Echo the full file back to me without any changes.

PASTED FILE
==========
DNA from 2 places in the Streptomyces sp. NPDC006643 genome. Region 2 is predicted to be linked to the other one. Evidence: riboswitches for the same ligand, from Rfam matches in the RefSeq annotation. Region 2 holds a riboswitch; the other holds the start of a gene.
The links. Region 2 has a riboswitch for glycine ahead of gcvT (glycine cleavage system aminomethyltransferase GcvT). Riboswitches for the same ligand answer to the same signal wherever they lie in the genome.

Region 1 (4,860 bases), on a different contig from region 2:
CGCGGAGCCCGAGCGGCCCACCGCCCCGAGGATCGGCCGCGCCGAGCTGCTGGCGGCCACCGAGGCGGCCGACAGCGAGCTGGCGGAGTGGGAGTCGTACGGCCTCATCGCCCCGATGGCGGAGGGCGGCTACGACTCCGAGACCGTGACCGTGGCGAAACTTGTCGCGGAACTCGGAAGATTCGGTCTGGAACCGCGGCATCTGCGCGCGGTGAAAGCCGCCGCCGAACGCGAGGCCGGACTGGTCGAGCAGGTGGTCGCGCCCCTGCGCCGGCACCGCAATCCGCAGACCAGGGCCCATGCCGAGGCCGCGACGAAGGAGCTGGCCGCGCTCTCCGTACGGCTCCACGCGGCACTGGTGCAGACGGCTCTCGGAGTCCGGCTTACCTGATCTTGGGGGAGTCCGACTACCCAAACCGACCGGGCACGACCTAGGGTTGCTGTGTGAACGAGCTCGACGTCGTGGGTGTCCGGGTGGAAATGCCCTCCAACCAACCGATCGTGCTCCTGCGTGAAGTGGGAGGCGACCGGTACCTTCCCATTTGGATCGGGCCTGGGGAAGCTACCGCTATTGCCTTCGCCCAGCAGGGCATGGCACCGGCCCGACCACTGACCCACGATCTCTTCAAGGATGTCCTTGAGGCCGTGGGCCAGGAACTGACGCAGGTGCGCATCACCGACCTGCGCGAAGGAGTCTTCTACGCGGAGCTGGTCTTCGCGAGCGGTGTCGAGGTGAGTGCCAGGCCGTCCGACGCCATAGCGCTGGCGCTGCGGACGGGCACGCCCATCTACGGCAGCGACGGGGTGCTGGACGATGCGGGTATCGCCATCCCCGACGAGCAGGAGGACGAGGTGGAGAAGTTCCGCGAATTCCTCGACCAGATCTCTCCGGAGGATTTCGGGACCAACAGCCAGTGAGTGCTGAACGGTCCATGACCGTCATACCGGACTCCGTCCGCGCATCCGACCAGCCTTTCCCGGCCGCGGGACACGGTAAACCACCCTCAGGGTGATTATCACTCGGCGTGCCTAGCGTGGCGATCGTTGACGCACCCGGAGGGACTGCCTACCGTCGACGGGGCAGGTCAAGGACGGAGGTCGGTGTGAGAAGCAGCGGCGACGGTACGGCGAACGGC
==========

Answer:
DNA from 2 places in the Streptomyces sp. NPDC006643 genome. Region 2 is predicted to be linked to the other one. Evidence: riboswitches for the same ligand, from Rfam matches in the RefSeq annotation. Region 2 holds a riboswitch; the other holds the start of a gene.
The links. Region 2 has a riboswitch for glycine ahead of gcvT (glycine cleavage system aminomethyltransferase GcvT). Riboswitches for the same ligand answer to the same signal wherever they lie in the genome.

Region 1 (4,860 bases), on a different contig from region 2:
CGCGGAGCCCGAGCGGCCCACCGCCCCGAGGATCGGCCGCGCCGAGCTGCTGGCGGCCACCGAGGCGGCCGACAGCGAGCTGGCGGAGTGGGAGTCGTACGGCCTCATCGCCCCGATGGCGGAGGGCGGCTACGACTCCGAGACCGTGACCGTGGCGAAACTTGTCGCGGAACTCGGAAGATTCGGTCTGGAACCGCGGCATCTGCGCGCGGTGAAAGCCGCCGCCGAACGCGAGGCCGGACTGGTCGAGCAGGTGGTCGCGCCCCTGCGCCGGCACCGCAATCCGCAGACCAGGGCCCATGCCGAGGCCGCGACGAAGGAGCTGGCCGCGCTCTCCGTACGGCTCCACGCGGCACTGGTGCAGACGGCTCTCGGAGTCCGGCTTACCTGATCTTGGGGGAGTCCGACTACCCAAACCGACCGGGCACGACCTAGGGTTGCTGTGTGAACGAGCTCGACGTCGTGGGTGTCCGGGTGGAAATGCCCTCCAACCAACCGATCGTGCTCCTGCGTGAAGTGGGAGGCGACCGGTACCTTCCCATTTGGATCGGGCCTGGGGAAGCTACCGCTATTGCCTTCGCCCAGCAGGGCATGGCACCGGCCCGACCACTGACCCACGATCTCTTCAAGGATGTCCTTGAGGCCGTGGGCCAGGAACTGACGCAGGTGCGCATCACCGACCTGCGCGAAGGAGTCTTCTACGCGGAGCTGGTCTTCGCGAGCGGTGTCGAGGTGAGTGCCAGGCCGTCCGACGCCATAGCGCTGGCGCTGCGGACGGGCACGCCCATCTACGGCAGCGACGGGGTGCTGGACGATGCGGGTATCGCCATCCCCGACGAGCAGGAGGACGAGGTGGAGAAGTTCCGCGAATTCCTCGACCAGATCTCTCCGGAGGATTTCGGGACCAACAGCCAGTGAGTGCTGAACGGTCCATGACCGTCATACCGGACTCCGTCCGCGCATCCGACCAGCCTTTCCCGGCCGCGGGACACGGTAAACCACCCTCAGGGTGATTATCACTCGGCGTGCCTAGCGTGGCGATCGTTGACGCACCCGGAGGGACTGCCTACCGTCGACGGGGCAGGTCAAGGACGGAGGTCGGTGTGAGAAGCAGCGGCGACGGTACGGCGAACGGC